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Sri Lanka: equity in aid through community based interventions

10-12-2005 Feature

The ICRC is carrying out community based livelihood programmes in Sri Lanka's northern and eastern districts of Jaffna, Kilinochchi, Mullaitivu and Trincomalee.

An essential aspect of the ICRC approach is to balance aid between coastal areas destroyed by the tsunami and neighbouring inland areas that, while not directly affected by the disaster, have close economic links with communities on the coast and have thus experienced financial difficulties 

   
  ©ICRC/S.Olafsdottir/lk-e00159    
 
  ICRC delegate, registrating farmers before the seed distribution in the Vanni    
     

The ICRC is assisting some 5,000 fishing families in the northeast by replacing fishing nets lost in the tsunami. It has initiated some 20 community based intervention in the four districts, and the projects have been designed to assist the communities as a whole. In addition, the ICRC is supplying 9,000 families (3,000 each in Jaffna, Trincomalee and the Vanni) with a new set of household items to improve living and cooking conditions.

" The population affected by the tsunami has received massive assistance. This can create tension between neighbouring communities, " explains Marc Fumeaux, the ICRC programme coordinator for livelihoods and relief.

" We need to maintain equity between the coastal areas and the inland population, where families have been severely affected by years of conflict. We acknowledge that they have also been economically affected by the impact of aid, as prices of daily necessities as well as services such as transport and labour costs have surged. "

   
  ©ICRC / S.Olafsdottir/lk-e00158    
 
  Mary Johnkillery hopes the yields will enable her family to have three meals a day instead of only two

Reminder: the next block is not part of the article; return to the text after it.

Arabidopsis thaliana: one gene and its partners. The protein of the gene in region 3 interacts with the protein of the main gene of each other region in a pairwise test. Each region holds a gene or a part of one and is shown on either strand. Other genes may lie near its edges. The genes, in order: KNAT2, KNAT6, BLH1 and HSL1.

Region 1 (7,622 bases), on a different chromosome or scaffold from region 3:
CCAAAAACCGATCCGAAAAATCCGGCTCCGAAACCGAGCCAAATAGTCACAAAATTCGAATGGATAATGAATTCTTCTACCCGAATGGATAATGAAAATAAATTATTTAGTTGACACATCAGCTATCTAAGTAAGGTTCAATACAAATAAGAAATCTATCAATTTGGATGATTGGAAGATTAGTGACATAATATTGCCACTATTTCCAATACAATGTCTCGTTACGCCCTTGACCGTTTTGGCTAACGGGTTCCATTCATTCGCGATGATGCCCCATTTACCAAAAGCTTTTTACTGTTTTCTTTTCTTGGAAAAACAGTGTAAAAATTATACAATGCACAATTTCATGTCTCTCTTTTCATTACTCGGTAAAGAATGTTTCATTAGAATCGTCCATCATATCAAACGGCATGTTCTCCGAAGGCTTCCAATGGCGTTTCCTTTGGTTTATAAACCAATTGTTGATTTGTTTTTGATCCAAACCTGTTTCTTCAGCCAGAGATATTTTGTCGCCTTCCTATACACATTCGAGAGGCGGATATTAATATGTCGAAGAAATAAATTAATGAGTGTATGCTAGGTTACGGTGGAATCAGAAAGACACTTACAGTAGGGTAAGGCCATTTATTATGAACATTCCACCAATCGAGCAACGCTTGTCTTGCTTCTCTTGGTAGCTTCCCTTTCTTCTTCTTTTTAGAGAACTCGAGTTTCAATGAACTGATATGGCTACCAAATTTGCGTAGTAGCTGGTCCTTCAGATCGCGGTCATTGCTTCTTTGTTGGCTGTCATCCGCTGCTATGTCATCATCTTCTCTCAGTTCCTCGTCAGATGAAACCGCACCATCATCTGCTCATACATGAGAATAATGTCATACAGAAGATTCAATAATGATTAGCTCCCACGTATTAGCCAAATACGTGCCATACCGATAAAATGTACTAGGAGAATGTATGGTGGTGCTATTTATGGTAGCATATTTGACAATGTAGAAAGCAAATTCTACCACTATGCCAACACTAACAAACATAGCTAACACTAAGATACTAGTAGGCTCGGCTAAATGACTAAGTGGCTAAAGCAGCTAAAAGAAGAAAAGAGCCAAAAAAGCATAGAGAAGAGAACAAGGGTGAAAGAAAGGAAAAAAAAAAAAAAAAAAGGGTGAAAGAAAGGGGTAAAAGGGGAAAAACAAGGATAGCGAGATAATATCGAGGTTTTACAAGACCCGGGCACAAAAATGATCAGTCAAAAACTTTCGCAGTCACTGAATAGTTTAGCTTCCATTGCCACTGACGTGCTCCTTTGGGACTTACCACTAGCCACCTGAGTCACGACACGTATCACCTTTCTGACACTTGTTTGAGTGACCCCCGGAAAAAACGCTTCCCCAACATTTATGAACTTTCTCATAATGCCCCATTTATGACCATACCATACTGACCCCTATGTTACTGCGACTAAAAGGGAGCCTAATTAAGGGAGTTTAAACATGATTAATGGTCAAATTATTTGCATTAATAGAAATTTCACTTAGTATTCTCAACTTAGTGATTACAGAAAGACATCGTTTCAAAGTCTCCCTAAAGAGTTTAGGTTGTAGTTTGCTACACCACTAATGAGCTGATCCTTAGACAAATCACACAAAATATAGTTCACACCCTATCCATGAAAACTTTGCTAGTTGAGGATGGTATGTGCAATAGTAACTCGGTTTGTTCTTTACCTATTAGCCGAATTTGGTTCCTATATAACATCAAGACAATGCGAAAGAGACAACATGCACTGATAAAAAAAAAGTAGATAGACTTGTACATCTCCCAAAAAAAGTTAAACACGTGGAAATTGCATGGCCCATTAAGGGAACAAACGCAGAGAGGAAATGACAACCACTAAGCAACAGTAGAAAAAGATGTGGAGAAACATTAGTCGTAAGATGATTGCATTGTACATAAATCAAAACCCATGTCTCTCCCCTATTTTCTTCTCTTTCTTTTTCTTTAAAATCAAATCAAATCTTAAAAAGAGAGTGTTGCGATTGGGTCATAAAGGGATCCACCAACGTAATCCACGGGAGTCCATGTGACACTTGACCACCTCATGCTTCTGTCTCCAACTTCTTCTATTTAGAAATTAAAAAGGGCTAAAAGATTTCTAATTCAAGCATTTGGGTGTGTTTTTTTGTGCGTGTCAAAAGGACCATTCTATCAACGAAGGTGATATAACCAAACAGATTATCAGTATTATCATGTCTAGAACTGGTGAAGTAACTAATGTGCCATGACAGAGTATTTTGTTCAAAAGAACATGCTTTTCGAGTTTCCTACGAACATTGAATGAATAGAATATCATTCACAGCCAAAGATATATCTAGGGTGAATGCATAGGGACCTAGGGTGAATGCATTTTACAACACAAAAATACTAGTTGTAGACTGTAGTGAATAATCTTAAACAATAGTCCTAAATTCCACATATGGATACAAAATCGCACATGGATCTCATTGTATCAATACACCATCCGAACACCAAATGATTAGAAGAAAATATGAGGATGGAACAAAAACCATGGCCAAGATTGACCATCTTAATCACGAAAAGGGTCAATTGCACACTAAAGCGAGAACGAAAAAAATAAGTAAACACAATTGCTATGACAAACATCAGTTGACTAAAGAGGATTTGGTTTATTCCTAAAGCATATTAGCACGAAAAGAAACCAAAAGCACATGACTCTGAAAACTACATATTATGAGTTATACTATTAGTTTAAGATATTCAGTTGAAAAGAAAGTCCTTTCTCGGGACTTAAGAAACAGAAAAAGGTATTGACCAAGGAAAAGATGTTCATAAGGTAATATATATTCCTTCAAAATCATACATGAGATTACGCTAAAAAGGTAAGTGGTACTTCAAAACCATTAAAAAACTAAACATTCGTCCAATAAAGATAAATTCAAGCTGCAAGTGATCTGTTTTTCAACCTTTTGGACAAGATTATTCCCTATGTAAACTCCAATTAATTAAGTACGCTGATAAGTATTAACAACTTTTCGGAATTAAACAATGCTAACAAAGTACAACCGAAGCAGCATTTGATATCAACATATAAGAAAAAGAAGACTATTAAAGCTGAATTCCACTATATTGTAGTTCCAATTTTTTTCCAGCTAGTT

Fumeaux says that now the emergency phase of the tsunami operation is over, it is natural for the ICRC to target inland communities in the North and the East – to move back to the organization's mandate of assisting population affected by conflict. While designing the programme, the ICRC teams interviewed and consulted the selected communities to set up projects to meet their specific needs in order to strengthen household incomes and improve their economic security.

" It is necessary to spend time with the communities to better understand their traditional activities and needs – their seasonal calendar of working, access to markets and their existing livelihoods, " says Fumeaux.

" It may mean replacing items lost in the disaster; reinforcing existing livelihoods; or even helping develop alternative income generating activities. "

Thus, the ICRC community based livelihood programme includes varied activities that range from some income-generating programmes, cash-for-work projects improving infrastructures, as well as one-off distributions. 

" We are not only looking at livelihoods in isolation, but also at the health and water and sanitation situation of the population we are supporting. Then we can provide them with a holistic assistance, taking into account what their needs are in other sectors as well, " says Fumeaux.